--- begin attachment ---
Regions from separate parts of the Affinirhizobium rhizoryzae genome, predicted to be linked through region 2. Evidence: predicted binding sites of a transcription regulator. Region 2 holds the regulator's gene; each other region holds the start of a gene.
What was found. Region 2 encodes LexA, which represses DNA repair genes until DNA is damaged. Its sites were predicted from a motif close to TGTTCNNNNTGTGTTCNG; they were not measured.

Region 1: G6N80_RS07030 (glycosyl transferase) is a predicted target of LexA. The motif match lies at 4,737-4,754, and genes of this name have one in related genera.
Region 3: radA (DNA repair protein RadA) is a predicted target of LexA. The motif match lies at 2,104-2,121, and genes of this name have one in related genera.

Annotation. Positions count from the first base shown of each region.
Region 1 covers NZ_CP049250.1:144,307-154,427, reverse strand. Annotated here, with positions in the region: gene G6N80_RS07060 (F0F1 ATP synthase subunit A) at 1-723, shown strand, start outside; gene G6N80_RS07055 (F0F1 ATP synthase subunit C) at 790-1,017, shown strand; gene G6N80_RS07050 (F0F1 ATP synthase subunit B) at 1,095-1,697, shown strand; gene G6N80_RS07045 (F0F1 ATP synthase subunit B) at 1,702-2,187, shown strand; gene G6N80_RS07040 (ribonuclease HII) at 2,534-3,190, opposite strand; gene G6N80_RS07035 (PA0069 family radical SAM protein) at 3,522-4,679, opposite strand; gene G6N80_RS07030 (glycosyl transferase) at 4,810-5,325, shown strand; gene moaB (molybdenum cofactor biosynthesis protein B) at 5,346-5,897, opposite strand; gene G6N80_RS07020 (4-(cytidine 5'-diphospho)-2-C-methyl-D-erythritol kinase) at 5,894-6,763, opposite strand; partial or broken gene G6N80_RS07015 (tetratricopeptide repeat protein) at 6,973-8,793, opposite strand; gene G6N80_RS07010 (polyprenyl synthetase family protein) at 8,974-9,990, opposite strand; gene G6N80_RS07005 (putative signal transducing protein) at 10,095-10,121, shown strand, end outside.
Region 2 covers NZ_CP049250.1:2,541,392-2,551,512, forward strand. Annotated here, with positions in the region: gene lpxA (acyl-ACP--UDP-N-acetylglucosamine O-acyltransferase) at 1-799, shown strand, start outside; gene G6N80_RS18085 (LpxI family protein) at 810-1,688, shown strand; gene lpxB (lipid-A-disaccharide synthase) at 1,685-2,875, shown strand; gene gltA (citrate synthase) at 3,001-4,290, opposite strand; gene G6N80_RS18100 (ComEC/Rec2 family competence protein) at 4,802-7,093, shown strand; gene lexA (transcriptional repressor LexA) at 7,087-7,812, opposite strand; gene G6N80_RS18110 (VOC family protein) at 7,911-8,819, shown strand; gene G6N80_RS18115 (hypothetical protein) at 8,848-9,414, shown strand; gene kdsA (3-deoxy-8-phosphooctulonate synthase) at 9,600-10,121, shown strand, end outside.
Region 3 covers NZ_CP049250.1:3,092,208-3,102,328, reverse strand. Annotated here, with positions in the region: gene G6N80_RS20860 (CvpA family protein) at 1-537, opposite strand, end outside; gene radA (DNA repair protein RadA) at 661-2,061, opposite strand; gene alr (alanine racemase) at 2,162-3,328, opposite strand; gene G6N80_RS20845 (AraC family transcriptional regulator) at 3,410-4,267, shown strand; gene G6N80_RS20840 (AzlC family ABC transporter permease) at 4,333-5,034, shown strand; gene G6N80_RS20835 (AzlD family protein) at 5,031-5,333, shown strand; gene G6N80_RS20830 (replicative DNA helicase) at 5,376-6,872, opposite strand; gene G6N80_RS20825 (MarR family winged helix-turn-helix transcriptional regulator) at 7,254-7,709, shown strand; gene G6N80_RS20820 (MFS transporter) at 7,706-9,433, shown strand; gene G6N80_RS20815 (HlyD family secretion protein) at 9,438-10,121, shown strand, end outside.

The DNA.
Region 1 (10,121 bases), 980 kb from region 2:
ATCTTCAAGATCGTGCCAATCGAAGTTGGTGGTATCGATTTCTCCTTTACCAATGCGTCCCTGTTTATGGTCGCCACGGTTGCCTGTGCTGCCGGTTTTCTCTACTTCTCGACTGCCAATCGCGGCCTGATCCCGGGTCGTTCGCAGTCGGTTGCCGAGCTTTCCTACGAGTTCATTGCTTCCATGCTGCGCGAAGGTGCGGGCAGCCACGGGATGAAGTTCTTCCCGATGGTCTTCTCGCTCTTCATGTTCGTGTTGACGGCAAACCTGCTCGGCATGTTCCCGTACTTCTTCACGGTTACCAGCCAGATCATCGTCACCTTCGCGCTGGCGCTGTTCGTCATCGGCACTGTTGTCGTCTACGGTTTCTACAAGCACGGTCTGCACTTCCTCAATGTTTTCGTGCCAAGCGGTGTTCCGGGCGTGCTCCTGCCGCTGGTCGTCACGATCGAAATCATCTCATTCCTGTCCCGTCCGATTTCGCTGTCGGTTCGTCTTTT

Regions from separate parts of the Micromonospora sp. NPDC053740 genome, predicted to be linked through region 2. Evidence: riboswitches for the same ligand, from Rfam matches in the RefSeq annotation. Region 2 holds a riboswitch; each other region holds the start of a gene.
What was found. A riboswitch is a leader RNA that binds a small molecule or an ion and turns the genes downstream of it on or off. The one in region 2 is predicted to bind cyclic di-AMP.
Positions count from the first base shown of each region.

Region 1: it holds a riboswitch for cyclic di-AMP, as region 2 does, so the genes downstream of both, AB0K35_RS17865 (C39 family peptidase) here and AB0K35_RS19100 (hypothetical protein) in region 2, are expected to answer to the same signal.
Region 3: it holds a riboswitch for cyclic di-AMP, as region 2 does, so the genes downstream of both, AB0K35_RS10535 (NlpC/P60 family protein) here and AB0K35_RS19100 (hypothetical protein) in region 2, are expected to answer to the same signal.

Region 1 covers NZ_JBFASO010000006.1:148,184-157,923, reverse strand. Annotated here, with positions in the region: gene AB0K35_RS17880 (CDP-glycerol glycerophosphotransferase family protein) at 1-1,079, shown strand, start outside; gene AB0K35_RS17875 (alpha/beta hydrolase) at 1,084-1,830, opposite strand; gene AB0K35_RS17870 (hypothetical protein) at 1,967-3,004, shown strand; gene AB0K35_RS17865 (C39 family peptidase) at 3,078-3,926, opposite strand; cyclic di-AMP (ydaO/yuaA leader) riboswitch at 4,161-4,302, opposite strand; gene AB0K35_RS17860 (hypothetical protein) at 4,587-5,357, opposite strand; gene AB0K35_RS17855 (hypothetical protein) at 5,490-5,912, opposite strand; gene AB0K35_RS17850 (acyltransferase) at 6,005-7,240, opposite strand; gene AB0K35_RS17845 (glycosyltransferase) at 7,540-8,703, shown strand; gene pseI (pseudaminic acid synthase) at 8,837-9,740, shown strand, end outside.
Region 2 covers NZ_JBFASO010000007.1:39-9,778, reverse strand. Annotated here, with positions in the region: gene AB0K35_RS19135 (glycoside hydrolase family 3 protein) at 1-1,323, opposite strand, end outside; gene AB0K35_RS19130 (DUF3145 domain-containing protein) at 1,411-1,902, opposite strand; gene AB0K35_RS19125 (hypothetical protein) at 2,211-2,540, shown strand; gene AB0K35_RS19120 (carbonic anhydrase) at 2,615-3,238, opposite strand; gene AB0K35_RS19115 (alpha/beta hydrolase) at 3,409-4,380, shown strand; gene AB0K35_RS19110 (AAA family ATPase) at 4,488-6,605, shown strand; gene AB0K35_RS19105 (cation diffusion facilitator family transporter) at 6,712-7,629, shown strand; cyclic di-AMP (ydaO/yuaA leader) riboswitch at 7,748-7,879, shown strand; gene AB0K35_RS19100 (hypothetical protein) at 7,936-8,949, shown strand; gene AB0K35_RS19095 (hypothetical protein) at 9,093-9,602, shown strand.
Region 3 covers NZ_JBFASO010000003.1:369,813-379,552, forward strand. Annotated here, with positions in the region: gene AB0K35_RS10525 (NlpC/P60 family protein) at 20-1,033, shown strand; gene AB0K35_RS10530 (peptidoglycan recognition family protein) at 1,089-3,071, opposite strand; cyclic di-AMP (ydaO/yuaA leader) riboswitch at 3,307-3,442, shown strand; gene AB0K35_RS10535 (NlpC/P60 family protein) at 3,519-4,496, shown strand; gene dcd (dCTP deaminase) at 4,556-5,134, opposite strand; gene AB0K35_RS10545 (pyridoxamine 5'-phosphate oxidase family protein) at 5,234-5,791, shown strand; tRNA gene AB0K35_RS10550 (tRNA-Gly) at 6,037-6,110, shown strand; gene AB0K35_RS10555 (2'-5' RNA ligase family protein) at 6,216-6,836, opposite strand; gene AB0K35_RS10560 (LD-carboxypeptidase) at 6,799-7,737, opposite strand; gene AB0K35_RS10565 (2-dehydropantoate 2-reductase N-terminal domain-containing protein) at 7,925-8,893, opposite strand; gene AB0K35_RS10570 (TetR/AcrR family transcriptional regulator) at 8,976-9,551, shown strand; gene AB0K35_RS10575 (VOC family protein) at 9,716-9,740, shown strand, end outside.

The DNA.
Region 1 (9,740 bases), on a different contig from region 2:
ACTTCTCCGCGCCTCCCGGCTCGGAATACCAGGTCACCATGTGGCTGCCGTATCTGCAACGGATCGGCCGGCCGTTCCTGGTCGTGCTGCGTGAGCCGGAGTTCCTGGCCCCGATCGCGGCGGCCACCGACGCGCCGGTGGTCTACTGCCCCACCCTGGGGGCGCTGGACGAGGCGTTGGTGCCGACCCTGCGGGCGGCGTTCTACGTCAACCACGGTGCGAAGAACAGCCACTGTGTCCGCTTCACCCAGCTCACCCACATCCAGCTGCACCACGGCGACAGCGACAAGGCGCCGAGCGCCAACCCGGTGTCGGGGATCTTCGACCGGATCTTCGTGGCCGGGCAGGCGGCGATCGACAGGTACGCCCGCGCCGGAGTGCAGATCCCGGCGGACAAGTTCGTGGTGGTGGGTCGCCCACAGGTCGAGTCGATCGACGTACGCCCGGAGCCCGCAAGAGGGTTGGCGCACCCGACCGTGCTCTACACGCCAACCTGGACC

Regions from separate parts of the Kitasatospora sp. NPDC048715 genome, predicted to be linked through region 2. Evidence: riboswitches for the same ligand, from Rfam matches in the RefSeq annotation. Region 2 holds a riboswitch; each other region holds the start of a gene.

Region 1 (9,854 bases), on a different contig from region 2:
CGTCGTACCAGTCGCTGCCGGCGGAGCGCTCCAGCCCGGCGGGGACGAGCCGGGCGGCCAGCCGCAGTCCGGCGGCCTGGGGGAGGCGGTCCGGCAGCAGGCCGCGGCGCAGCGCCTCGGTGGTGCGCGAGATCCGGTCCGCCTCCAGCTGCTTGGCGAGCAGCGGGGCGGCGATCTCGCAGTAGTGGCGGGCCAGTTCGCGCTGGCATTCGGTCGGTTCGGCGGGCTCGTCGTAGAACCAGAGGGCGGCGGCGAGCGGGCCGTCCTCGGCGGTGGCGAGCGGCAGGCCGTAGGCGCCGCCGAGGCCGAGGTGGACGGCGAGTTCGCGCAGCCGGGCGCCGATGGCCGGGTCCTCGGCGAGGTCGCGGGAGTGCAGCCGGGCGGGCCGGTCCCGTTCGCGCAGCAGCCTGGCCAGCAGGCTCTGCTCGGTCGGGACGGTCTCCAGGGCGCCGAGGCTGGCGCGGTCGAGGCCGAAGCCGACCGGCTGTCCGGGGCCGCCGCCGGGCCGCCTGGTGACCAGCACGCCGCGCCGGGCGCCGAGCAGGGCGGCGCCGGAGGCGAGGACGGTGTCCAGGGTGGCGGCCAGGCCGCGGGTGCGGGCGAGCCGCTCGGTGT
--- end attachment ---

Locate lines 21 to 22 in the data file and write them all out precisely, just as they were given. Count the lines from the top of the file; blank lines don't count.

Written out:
Region 1 (9,740 bases), on a different contig from region 2:
ACTTCTCCGCGCCTCCCGGCTCGGAATACCAGGTCACCATGTGGCTGCCGTATCTGCAACGGATCGGCCGGCCGTTCCTGGTCGTGCTGCGTGAGCCGGAGTTCCTGGCCCCGATCGCGGCGGCCACCGACGCGCCGGTGGTCTACTGCCCCACCCTGGGGGCGCTGGACGAGGCGTTGGTGCCGACCCTGCGGGCGGCGTTCTACGTCAACCACGGTGCGAAGAACAGCCACTGTGTCCGCTTCACCCAGCTCACCCACATCCAGCTGCACCACGGCGACAGCGACAAGGCGCCGAGCGCCAACCCGGTGTCGGGGATCTTCGACCGGATCTTCGTGGCCGGGCAGGCGGCGATCGACAGGTACGCCCGCGCCGGAGTGCAGATCCCGGCGGACAAGTTCGTGGTGGTGGGTCGCCCACAGGTCGAGTCGATCGACGTACGCCCGGAGCCCGCAAGAGGGTTGGCGCACCCGACCGTGCTCTACACGCCAACCTGGACC